Volatility

November 9, 2010

The Corporatism of Food and the Sustainable Solution

 

The so-called Green Revolution was one of the great myths of our time. The Big Lie is that there was great famine around the world, caused, as Malthus would say, by the depraved profligacy of the poor. According to this lie the Green Revolution, i.e. monocropping with massive fossil fuel and chemical poison inputs, all of it under the auspices of multinational corporations, brought food to these benighted, helpless masses.
 
The truth is that for thousands of years the growers of the world always produced enough food for themselves and their communities. This has remained true in modern times. Natural famines are practically unrecorded in history. On the contrary, almost all mass famines have occurred in modern times, and they have all been the purely artificial result of food being stolen by non-productive classes from the productive class, under those same corporate and globalized-government distribution structures which the GR now claimed would save its own victims. But the GR was really intended to further impress this corporate global control upon them. It was really a vast example of disaster capitalism.
 
Much like with “consumerism” in general, the GR was never deployed the way it could have been, to provide enough goods in an equitably distributed way, so that all of us could have reduced our chore time (labor we would not choose to perform) and increased our time for truly chosen productive labor and creative leisure. Instead it produced a huge glut of mostly inferior and even destructive luxury items, to be rationed by wealth, while an ever-growing mass struggles to maintain even its original, pre-“consumer” level of consumption. The result of the GR, and probably its intent, has been to string along ever greater numbers, by now the larger part of 7 billion people, at close to a subsistence level, with billions knowing chronic food insecurity, and millions at any time experiencing acute hunger. These chronic shortages and acute famines occur amid the tremendous fossil-fueled plenty of industrial food production. This is sort of a second kind of reserve army of capitalism, but its a surplus of starvers. They first started appearing in great numbers in the 1970s. That right there proves the Green Revolution was never intended to feed the world but only the corporate profit maw. The hunger and starvation is therefore always artificially and intentionally produced by the corporate agriculture system. The most recent manifestations of this were the 2008-10 famines produced by commodity speculation and the diversion of production from food to agrofuels for Western personal cars. These examples were typical of the historical practice going back to 19th century colonialism. Elite-dominated global “trade”, really a command economy of plunder, was simply set up to replicate on a global basis the oldest systematic theft know to history, that of non-producing elites stealing food from those who produce it. This is a permanent, indelible feature of it.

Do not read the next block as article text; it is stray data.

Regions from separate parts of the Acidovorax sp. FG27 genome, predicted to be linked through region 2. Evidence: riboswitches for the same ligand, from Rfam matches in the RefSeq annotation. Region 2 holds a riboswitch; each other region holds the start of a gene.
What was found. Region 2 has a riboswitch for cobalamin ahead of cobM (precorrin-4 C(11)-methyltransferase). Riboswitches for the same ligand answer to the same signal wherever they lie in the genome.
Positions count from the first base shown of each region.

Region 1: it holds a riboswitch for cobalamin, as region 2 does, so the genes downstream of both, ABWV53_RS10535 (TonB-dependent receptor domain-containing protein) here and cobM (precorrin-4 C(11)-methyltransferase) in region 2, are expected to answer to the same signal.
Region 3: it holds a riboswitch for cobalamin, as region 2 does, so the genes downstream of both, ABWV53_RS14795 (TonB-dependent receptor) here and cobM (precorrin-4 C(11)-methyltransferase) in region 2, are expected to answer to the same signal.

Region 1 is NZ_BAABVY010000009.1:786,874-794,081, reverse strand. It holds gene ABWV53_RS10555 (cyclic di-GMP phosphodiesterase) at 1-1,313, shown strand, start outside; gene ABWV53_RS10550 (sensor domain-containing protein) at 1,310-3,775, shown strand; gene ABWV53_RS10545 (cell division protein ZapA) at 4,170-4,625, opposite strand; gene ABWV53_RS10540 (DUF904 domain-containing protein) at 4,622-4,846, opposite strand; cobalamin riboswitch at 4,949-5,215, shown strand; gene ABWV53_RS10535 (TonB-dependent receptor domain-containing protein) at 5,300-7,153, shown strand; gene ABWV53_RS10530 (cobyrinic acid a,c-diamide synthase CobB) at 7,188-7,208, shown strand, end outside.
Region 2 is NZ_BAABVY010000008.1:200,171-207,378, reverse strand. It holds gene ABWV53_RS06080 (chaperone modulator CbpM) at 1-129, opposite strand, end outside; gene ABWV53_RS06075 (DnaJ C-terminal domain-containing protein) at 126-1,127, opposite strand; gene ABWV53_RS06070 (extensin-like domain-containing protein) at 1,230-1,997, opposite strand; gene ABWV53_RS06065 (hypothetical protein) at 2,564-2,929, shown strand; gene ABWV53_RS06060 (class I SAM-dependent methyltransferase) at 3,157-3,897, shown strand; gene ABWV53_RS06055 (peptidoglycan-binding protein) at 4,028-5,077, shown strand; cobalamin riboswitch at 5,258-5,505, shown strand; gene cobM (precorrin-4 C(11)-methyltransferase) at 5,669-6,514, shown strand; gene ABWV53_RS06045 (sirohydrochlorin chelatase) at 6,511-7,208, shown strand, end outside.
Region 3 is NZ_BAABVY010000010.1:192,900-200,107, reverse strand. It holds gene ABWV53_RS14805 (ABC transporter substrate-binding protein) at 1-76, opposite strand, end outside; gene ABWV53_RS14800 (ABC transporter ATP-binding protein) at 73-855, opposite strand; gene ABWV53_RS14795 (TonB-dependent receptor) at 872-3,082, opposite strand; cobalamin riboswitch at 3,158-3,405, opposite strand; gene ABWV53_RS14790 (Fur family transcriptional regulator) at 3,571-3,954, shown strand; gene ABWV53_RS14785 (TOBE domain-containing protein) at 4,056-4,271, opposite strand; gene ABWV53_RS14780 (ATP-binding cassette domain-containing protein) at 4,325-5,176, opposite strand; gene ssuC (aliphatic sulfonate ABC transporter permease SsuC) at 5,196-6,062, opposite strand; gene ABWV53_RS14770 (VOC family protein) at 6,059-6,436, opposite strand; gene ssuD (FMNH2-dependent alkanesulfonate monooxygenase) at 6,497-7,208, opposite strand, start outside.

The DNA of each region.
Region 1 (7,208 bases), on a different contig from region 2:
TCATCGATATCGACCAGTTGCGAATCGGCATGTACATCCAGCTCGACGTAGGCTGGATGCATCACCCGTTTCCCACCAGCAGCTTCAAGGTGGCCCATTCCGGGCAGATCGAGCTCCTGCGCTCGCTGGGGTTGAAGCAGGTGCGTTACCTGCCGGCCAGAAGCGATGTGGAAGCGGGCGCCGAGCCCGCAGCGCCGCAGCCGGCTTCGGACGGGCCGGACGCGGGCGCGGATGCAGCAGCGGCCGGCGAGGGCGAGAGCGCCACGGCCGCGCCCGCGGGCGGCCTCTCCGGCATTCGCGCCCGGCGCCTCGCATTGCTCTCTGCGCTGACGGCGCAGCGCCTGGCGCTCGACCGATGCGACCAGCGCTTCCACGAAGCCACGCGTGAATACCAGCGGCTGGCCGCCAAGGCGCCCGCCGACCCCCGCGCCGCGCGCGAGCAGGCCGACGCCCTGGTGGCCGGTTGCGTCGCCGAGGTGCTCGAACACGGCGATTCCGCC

I’ll add that this is a quality universal to elitist ideology, whether it’s the kind called “right” or “left” (or “center”): The farmer is a born slave whose only purpose on Earth is to be subjugated and exploited toward some better goal of the better class of people.
 
This all complemented the general neoliberal onslaught. The basic ideology: Food is not food, but a “commodity”. This commodity fundamentalism was forced upon the world’s people at every level possible, from globalization “development” programs to Earl Butz with his “fencerow to fencerow”, “Get Big or Get Out”, and regime of direct payments to commodity crop producers. Corporatism is the only right, while all that’s human is disenfranchised.